Revelations over the US National Security Agency's Prism surveillance programme have much of the general public in uproar, but in terms of the controversy's impact to enterprise IT, some CIOs have measured, albeit watchful reactions.
"I don't see it as a problem for us," said Mike Zill, CIO of medical-products manufacturer CareFusion. "I don't see the government doing something to systematically damage our company or any company."
That said, CareFusion already has multiple "highly secure" systems in the company for protecting highly sensitive information, but those systems don't cover all of CareFusion's data and employees, Zill said. "The question is, do we push that to everybody? It's a question of the economics and the risk-to-reward quotient."
Only certain industries may need to worry, according to another IT professional.
"I think if we were some nuclear or medical company or something like that it would have been different, but the fact that we can tell you when Justin Timberlake is going on tour doesn't matter," said Ian Woodall, project manager and group IT at XL Video, a British company that provides large-scale video equipment for music concerts and festivals.
Many enterprises may be more concerned about industrial espionage than government spy agencies cracking their communications. But Prism should nonetheless serve as a clear wakeup call to CIOs and other IT executives, said Nick Selby, CEO of StreetCred Software and a risk management consultant who advises large organisations on industrial espionage and data breaches.
"If you take a look at what's already known about monitoring the public internet, what you find is unencrypted email for decades has been entirely susceptible to in-transit copying, monitoring and surveillance," he said. "Most CIOs and most CSOs have not taken to heart the fact that it is not only possible your email will be intercepted, it is likely. The value of encrypted communications has never before been so clearly outlined."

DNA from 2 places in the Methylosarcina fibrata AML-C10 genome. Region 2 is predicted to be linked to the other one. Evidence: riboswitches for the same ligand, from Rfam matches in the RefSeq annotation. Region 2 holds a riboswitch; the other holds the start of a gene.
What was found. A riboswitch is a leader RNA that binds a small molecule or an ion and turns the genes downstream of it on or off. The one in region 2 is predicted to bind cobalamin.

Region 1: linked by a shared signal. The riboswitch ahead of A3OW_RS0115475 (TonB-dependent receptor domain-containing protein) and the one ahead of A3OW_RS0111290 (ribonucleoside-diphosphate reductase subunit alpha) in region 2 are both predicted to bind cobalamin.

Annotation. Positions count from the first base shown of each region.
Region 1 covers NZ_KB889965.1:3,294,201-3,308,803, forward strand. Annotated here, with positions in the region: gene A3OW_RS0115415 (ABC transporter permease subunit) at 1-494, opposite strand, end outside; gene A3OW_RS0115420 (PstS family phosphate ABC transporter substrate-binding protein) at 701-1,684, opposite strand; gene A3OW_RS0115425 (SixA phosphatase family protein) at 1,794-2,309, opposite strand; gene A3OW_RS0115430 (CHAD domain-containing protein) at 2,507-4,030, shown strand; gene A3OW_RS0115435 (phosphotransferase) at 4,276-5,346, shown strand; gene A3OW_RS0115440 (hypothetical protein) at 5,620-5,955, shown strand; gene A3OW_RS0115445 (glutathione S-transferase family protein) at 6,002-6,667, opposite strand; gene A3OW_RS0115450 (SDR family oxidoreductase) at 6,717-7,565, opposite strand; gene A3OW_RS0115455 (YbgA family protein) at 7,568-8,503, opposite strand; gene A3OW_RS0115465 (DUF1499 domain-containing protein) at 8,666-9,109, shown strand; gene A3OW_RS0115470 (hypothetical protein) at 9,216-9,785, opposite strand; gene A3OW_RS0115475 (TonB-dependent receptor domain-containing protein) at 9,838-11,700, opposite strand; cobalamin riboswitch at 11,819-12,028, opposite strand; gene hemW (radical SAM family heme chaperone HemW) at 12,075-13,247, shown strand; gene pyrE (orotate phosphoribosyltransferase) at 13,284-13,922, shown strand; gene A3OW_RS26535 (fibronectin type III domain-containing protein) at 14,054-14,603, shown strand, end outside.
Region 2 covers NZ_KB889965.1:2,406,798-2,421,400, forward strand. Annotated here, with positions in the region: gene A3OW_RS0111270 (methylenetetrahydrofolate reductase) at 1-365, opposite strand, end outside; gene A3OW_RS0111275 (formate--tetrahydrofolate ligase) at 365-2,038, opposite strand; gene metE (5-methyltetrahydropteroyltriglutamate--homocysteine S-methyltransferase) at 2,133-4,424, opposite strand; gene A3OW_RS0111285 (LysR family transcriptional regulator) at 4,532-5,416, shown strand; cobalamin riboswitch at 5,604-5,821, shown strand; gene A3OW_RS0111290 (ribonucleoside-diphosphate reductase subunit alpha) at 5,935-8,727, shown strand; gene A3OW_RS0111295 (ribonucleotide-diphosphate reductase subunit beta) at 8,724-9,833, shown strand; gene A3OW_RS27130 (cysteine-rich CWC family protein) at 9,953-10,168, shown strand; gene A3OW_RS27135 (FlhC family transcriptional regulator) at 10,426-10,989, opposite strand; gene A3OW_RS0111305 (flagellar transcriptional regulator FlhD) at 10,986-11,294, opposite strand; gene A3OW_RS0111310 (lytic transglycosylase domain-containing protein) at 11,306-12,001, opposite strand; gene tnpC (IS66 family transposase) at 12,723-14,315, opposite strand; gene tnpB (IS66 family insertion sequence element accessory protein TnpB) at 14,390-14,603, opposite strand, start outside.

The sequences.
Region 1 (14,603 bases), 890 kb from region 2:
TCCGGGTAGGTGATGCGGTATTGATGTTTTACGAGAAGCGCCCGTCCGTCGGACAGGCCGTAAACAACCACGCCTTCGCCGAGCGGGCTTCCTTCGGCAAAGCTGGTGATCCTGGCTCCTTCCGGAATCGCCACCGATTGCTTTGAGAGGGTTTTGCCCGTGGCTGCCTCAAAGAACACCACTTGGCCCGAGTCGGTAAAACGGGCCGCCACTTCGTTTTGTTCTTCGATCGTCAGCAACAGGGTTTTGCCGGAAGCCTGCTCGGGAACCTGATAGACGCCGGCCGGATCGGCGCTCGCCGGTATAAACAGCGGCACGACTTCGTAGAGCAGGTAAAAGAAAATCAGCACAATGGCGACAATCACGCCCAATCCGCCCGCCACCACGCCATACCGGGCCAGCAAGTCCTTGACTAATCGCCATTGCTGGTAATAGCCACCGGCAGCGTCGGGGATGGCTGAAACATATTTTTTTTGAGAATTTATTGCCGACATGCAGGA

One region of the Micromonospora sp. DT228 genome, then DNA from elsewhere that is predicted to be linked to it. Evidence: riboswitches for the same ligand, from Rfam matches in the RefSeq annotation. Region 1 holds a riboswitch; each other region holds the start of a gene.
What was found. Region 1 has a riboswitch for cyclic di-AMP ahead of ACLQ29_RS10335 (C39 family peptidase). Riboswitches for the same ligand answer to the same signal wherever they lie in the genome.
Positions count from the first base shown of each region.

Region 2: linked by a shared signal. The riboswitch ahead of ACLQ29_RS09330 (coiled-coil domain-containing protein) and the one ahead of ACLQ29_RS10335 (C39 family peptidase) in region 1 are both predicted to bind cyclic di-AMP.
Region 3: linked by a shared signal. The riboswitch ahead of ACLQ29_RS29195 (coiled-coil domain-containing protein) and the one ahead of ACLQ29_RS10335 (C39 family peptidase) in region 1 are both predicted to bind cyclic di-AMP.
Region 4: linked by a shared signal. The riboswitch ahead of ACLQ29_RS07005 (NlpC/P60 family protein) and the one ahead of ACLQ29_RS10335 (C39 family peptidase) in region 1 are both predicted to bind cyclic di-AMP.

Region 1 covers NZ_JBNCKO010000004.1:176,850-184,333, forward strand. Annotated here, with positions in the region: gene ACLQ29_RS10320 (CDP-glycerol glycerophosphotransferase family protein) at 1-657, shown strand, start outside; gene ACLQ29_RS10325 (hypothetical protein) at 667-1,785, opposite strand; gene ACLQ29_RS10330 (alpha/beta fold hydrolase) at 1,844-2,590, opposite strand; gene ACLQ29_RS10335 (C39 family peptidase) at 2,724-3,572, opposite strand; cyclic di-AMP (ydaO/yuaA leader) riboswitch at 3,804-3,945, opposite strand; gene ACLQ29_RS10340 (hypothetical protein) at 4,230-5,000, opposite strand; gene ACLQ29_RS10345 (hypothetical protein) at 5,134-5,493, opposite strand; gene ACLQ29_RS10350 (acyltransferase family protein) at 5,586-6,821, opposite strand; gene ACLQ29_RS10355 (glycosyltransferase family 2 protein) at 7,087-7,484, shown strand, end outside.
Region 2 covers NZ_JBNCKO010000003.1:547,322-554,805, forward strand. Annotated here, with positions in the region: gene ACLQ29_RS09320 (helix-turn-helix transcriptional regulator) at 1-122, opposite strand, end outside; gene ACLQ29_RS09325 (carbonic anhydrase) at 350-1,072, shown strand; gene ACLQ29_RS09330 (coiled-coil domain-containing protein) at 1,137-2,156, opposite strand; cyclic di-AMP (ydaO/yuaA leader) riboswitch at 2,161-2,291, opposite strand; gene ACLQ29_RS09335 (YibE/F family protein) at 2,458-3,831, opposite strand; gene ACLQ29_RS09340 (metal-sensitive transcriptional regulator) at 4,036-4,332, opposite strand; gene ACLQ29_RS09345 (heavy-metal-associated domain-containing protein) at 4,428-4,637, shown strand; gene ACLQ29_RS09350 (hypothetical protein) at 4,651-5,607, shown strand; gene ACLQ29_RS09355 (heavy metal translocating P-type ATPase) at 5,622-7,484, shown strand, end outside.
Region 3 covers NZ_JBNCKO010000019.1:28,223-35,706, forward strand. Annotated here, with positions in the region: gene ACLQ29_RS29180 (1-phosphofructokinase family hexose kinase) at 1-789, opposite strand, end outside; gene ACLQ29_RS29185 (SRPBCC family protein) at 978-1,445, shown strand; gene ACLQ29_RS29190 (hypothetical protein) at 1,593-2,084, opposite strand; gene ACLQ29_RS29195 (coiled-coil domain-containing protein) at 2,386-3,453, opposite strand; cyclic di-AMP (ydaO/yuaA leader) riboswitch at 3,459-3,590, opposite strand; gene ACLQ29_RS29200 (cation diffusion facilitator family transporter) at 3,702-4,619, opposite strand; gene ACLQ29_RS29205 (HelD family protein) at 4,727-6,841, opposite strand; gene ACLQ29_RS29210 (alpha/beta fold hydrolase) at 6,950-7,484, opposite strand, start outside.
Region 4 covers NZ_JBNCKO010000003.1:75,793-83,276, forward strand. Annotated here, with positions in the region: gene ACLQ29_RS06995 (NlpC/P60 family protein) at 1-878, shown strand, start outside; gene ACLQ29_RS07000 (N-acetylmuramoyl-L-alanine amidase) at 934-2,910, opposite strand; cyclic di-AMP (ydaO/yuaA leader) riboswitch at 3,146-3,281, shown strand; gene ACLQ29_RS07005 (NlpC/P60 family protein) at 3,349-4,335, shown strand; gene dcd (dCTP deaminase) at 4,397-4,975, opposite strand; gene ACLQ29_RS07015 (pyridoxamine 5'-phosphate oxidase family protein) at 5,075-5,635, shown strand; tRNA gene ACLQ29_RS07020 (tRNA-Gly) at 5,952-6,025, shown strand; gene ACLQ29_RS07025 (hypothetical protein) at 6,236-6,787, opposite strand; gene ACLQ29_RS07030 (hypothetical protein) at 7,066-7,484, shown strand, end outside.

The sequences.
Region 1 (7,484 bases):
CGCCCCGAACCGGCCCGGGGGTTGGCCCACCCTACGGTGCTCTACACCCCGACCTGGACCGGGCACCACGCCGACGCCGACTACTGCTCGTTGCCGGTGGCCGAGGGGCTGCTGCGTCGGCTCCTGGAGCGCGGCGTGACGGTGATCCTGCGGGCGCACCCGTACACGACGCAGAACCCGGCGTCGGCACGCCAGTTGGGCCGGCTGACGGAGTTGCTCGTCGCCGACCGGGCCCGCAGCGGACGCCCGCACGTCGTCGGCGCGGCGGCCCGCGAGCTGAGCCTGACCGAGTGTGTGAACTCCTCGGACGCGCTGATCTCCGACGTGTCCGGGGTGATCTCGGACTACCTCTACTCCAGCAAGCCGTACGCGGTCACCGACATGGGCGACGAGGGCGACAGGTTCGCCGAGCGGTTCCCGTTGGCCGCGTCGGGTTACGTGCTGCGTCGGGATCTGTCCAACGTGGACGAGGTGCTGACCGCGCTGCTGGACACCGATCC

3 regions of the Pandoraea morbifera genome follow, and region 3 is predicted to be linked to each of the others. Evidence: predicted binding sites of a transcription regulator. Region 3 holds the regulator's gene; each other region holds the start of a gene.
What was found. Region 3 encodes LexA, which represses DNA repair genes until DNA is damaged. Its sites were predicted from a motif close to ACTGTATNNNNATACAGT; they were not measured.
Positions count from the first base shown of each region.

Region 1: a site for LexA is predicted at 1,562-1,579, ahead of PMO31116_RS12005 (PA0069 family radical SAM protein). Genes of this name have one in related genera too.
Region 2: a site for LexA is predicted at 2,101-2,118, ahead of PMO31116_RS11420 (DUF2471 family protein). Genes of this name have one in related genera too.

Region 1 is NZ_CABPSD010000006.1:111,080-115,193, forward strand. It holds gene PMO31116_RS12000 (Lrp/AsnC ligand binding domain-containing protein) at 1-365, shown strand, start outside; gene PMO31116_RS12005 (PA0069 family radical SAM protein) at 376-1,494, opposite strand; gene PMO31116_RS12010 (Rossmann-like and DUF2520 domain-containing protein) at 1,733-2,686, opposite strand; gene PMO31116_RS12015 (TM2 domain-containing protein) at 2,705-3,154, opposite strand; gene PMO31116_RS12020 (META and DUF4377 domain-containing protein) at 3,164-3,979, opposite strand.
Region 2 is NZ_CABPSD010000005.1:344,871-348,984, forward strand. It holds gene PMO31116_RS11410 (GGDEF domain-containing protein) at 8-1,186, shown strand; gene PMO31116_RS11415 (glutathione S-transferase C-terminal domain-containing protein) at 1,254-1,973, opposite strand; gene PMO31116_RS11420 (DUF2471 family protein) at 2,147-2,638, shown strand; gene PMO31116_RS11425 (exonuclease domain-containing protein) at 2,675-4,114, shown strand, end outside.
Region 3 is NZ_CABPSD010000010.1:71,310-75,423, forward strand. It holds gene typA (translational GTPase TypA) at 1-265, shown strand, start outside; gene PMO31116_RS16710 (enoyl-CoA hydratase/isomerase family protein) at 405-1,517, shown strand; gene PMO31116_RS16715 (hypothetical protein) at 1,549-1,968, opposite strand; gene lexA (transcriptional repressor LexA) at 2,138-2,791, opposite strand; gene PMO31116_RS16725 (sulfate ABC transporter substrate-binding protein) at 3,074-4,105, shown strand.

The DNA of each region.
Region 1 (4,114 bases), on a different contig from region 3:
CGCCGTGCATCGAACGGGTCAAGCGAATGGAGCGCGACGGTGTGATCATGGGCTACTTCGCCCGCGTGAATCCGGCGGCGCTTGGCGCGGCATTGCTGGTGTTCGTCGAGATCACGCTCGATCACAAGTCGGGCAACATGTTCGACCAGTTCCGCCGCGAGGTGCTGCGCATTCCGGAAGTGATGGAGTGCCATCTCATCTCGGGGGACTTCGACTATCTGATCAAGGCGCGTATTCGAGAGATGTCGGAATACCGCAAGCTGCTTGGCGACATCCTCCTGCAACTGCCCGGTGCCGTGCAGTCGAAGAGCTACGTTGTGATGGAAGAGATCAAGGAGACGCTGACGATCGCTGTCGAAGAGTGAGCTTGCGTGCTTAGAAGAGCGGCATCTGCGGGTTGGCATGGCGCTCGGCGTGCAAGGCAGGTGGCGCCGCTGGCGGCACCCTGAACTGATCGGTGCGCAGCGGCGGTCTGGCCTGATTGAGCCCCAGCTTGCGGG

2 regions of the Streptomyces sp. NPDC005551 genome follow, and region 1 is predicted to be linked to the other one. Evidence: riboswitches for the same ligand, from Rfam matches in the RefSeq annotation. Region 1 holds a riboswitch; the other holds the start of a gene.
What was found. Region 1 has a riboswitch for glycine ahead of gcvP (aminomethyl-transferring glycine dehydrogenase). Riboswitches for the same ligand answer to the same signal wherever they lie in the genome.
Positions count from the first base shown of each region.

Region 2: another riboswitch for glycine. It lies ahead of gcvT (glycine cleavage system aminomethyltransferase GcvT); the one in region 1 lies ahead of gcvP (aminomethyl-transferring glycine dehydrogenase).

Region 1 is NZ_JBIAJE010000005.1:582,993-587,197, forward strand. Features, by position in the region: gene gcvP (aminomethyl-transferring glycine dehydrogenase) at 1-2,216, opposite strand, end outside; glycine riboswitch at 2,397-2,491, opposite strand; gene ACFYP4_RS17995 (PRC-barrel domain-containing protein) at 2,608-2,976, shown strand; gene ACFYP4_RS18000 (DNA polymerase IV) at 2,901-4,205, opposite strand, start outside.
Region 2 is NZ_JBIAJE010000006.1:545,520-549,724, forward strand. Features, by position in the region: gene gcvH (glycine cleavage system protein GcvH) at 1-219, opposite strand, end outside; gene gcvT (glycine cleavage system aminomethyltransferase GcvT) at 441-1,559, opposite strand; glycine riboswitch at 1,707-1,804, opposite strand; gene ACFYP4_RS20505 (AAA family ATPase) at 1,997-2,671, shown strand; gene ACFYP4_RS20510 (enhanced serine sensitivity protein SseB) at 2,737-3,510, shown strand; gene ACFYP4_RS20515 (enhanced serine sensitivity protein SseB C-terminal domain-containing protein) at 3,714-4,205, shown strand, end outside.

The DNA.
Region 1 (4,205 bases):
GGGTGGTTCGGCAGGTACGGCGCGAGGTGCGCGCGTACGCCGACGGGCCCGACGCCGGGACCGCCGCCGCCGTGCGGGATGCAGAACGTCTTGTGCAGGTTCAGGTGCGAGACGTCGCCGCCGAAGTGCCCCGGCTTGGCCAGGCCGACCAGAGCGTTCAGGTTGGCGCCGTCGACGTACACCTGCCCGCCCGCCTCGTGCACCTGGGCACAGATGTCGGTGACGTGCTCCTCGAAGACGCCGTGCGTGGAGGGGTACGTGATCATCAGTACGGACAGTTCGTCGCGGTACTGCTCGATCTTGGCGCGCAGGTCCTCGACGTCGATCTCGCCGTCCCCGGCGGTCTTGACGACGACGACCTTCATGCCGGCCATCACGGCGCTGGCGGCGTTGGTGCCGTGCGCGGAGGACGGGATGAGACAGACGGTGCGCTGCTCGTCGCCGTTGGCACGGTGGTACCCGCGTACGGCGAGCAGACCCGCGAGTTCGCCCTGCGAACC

Still, Prism isn't going to spark "a major change in direction" at Toyota Motor Engineering and Manufacturing, North America, as the company is already "pretty high up that ladder of locking things down," said Tim Platt, vice president of information systems and information security. "Espionage is one of our larger concerns."
That said, the fallout from Prism "certainly adds weight to some of the considerations we've made in the past," he added. For example, in order to print or scan a document, employees must place their company badge on a reader, which logs the transaction, Platt said.
Toyota in general places strong emphasis on "what information is going outside of our walls, what the content of that is, and who could get at it," Platt added.
Platt also hinted at one potential benefit to CIOs resulting from the Prism revelations.
Security measures "cost money," he said. "Being able to point to the news that everybody's watching and say, 'that's what we're talking about,' that simplifies making business cases to executives."
The Prism scandal has shaken all of us, but perhaps mostly as individuals, according to Tony Söderlund, CIO at Salem Municipality in Sweden, which uses Google Apps.
To that end, CareFusion's Zill sees the potential for a post-Prism backlash against enterprises that use tracking tools, data mining, analytics and other technologies to profile customers, send targeted advertisements and ultimately, sell more products and services.
"I don't want to be tracked," Zill said, citing the "digital leash" companies try to place on consumers. "It's exhausting."
In the wake of Prism, companies "should be prepared to be very clear about how they use customer and prospect information," said analyst Curt Monash of Monash Research. "This news makes the general populace antsier about privacy."
"My general approach to privacy issues is that it's inevitable that information will be passed around," Monash added. The key for enterprises is to be "responsible in its use and be seen to be responsible," he said.